Will FDA’s Settlement With Amarin Weaken Agency Oversight of Off-Label Promotion?


The US Food and Drug Administration and Amarin Pharmaceuticals have reached a settlement allowing the drug company to market their prescription-grade omega-3 fatty acid, known as Vascepa, for off-label use.

Take Home: Will FDA’s Settlement With Amarin Weaken Agency Oversight of Off-Label Promotion?

The settlement follows a favorable August 2015 decision from a federal district judge in Manhattan who ruled the FDA could not stop Amarin from talking to physicians about the off-label use of Vascepa, a purified ethyl ester of eicosapentaenoic acid (EPA) derived from omega-3 fatty acids, as long as the company provided “truthful and non-misleading” information to physicians.

Amarin made the case—and the federal court agreed—that such discussions are protected under their right to free speech.

The settlement itself still needs to be approved by the court, but the FDA issued a statement to TCTMD and other media outlets, saying that given the “unusual circumstances” of the case, and the scientific information presently known to the FDA, they do not anticipate the agreement will have substantial adverse impact on public health.

On Tuesday, Amarin issued their own press release, saying the “settlement serves the public interest by supporting informed medical decisions” for patients with elevated triglycerides. More importantly, the release reads, the “expanded promotion” of Vascepa, which the company initiated following the favorable ruling from the federal court, will continue as planned.

Despite Amarin’s rosy interpretation of the settlement, others were less charitable, worrying the decision will weaken the FDA’s ability to police the behavior of industry promoting off-label use.

“Personally, I think this ruling while ‘legally’ and ‘constitutionally’ correct could potentially end up opening up a Pandora’s box that will likely burden the already stretched FDA with additional workload and detract from its mission of promoting innovation without compromising public safety,” Sanjay Kaul, MD (Cedars-Sinai Medical Center, Los Angeles, CA), told TCTMD in an email.

James Stein, MD (University of Wisconsin, Madison), called the federal decision and subsequent settlement a “horrible precedent.”

“Drug companies have a horrible history of misleading advertising, misleading research, and stretching the legal limits of what they can market,” he stated in an email to TCTMD. “This ruling makes it easier for them to do so. They are stepping into the FDA’s job. And in the end, make no mistake about it, the public will pay for the profits the pharmaceutical companies accrue while waiting to show that their drugs actually improve real outcomes, rather than surrogates like triglycerides levels.”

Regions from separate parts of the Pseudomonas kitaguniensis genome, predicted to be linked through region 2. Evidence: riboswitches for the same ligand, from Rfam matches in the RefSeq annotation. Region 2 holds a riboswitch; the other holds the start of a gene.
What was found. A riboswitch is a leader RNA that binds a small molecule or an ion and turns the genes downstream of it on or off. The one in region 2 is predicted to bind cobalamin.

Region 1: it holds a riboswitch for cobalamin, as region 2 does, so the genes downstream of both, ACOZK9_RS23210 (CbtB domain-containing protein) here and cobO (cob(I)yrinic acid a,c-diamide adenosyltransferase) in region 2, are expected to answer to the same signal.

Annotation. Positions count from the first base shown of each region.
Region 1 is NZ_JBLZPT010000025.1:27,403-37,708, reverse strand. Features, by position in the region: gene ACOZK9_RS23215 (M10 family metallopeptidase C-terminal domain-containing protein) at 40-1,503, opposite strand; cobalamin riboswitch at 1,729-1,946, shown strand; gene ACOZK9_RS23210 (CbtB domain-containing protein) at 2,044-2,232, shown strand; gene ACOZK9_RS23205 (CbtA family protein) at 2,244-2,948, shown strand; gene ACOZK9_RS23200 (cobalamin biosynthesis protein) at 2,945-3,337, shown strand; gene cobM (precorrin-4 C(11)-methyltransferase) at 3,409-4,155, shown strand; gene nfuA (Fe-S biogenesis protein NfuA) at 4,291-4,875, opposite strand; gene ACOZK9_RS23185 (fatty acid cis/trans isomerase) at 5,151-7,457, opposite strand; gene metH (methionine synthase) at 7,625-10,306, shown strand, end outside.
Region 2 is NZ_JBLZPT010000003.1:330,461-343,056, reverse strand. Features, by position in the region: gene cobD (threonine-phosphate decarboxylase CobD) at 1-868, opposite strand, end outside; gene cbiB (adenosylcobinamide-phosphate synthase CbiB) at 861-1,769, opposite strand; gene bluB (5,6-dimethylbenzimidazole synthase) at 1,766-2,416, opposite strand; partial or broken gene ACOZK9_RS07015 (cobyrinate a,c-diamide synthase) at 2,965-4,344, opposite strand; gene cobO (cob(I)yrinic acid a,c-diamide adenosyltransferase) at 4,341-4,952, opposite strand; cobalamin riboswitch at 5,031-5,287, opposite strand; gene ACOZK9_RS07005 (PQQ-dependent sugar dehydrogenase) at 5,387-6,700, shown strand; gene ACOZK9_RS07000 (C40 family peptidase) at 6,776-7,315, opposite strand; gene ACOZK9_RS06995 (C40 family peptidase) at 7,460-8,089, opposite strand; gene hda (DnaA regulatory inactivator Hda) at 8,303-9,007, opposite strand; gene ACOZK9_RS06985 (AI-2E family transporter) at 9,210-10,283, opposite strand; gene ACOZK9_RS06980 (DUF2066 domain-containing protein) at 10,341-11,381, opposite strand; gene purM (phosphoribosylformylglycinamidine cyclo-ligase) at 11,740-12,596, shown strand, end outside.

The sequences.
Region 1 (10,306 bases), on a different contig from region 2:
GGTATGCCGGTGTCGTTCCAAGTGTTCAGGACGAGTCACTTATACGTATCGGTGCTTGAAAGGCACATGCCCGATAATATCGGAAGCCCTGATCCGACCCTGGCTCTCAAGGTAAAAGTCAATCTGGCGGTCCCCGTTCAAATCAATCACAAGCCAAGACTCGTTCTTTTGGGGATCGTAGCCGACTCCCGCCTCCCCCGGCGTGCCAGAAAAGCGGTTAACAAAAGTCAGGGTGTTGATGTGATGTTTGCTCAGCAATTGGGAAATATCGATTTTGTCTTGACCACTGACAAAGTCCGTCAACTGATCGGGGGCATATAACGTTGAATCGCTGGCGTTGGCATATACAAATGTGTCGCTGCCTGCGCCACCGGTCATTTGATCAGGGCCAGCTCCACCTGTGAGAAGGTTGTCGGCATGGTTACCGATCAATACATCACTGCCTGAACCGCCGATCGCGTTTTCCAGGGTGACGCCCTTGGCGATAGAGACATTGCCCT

Slippery Slope

With their drug currently approved for use in a small group of patients with extremely elevated triglyceride levels (> 500 mg/dL), the Dublin-based Amarin sued the FDA in 2015, arguing they had a constitutional right to promote Vascepa to a broader range of patients.

The company has thus far failed to convince the FDA to extend the label beyond those with severe hypertriglyceridemia. In 2013, Amarin submitted a supplemental new drug application (sNDA) to the FDA to extend the indication to adult patients with mixed dyslipidemia and triglyceride levels ranging from 200 to 499 mg/dL, but the FDA Endocrinologic and Metabolic Drugs advisory committee voted against approving the new indication. At the time, the agency advisors felt certain Vascepa lowered triglyceride levels, but said there was not enough evidence to show that lowering triglycerides lowered the risk of cardiovascular events.

To TCTMD, Kaul said that based on the 2013 sNDA, the population of eligible patients—those with triglycerides >200 mg/dL and existing cardiovascular disease or at high risk for cardiovascular disease—would have expanded to approximately 20% of the US population. “Even though the FDA denied the proposed new indication, the drug is available on the market and physicians are free to prescribe it off-label,” said Kaul. Now, with the settlement, the sponsors will be allowed to promote such this kind of use.

Just a few weeks ago, a federal jury acquitted Vascular Solutions and its CEO Howard Root of charges of off-label promotion of that company’s device for the treatment of varicose veins. These rulings, said Kaul, appear to “suggest that the federal government has abandoned the idea that truthful and non-misleading off-label promotion can be criminal.”

Kaul pointed out that the label clearly states that while there is evidence Vascepa lowers triglycerides in patients with levels > 200 mg/dL, the effect of Vascepa or triglyceride-lowering by any other drug on cardiovascular risk has not been determined. “If the company sticks to this promotion, I don’t have any problems with that,” he said.

The ongoing REDUCE-IT study is slated to tackle the clinical efficacy of Vascepa, with results from the 8,000-patient trial expected in late 2017 or early 2018. The primary endpoint is a composite of cardiovascular death, MI, stroke, coronary revascularization, and hospitalization for unstable angina. Another trial, known as STRENGTH, is also testing whether adding fish oil, in this case an omega-3 carboxylic acid (Epanova, AstraZeneca), to statin therapy reduces the risk of cardiovascular events compared with a statin alone in patients with elevated triglycerides (≥ 180-499 mg/dL). Results from that trial won’t be available until 2019.   



Source:        
Amarin Pharmaceuticals. Amarin's Right to Promote Vascepa Off-Label Affirmed Under First Amendment Litigation Settlement Terms. http://investor.amarincorp.com/releasedetail.cfm?ReleaseID=959511. Published on: March 8, 2016. Accessed on: March 9, 2016. 

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